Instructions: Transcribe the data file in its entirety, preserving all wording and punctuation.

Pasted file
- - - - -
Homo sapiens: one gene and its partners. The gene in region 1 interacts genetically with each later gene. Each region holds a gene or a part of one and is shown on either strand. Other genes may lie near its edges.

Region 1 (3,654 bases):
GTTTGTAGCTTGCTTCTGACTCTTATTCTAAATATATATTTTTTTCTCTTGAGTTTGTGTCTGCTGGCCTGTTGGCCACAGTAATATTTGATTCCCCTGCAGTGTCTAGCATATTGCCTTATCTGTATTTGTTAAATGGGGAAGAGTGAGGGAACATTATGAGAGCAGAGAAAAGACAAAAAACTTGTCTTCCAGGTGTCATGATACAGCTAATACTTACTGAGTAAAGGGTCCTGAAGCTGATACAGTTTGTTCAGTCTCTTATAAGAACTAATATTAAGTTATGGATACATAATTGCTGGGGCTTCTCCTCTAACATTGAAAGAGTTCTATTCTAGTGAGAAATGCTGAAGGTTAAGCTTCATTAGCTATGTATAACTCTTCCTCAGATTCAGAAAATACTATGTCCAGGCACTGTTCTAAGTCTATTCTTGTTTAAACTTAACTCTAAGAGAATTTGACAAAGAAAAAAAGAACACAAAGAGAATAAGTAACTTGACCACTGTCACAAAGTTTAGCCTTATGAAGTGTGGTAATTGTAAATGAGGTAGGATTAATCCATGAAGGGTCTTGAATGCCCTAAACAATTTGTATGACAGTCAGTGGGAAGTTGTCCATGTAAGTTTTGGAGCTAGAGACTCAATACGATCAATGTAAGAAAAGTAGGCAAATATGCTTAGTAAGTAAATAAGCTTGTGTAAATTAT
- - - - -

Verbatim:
Homo sapiens: one gene and its partners. The gene in region 1 interacts genetically with each later gene. Each region holds a gene or a part of one and is shown on either strand. Other genes may lie near its edges.

Region 1 (3,654 bases):
GTTTGTAGCTTGCTTCTGACTCTTATTCTAAATATATATTTTTTTCTCTTGAGTTTGTGTCTGCTGGCCTGTTGGCCACAGTAATATTTGATTCCCCTGCAGTGTCTAGCATATTGCCTTATCTGTATTTGTTAAATGGGGAAGAGTGAGGGAACATTATGAGAGCAGAGAAAAGACAAAAAACTTGTCTTCCAGGTGTCATGATACAGCTAATACTTACTGAGTAAAGGGTCCTGAAGCTGATACAGTTTGTTCAGTCTCTTATAAGAACTAATATTAAGTTATGGATACATAATTGCTGGGGCTTCTCCTCTAACATTGAAAGAGTTCTATTCTAGTGAGAAATGCTGAAGGTTAAGCTTCATTAGCTATGTATAACTCTTCCTCAGATTCAGAAAATACTATGTCCAGGCACTGTTCTAAGTCTATTCTTGTTTAAACTTAACTCTAAGAGAATTTGACAAAGAAAAAAAGAACACAAAGAGAATAAGTAACTTGACCACTGTCACAAAGTTTAGCCTTATGAAGTGTGGTAATTGTAAATGAGGTAGGATTAATCCATGAAGGGTCTTGAATGCCCTAAACAATTTGTATGACAGTCAGTGGGAAGTTGTCCATGTAAGTTTTGGAGCTAGAGACTCAATACGATCAATGTAAGAAAAGTAGGCAAATATGCTTAGTAAGTAAATAAGCTTGTGTAAATTAT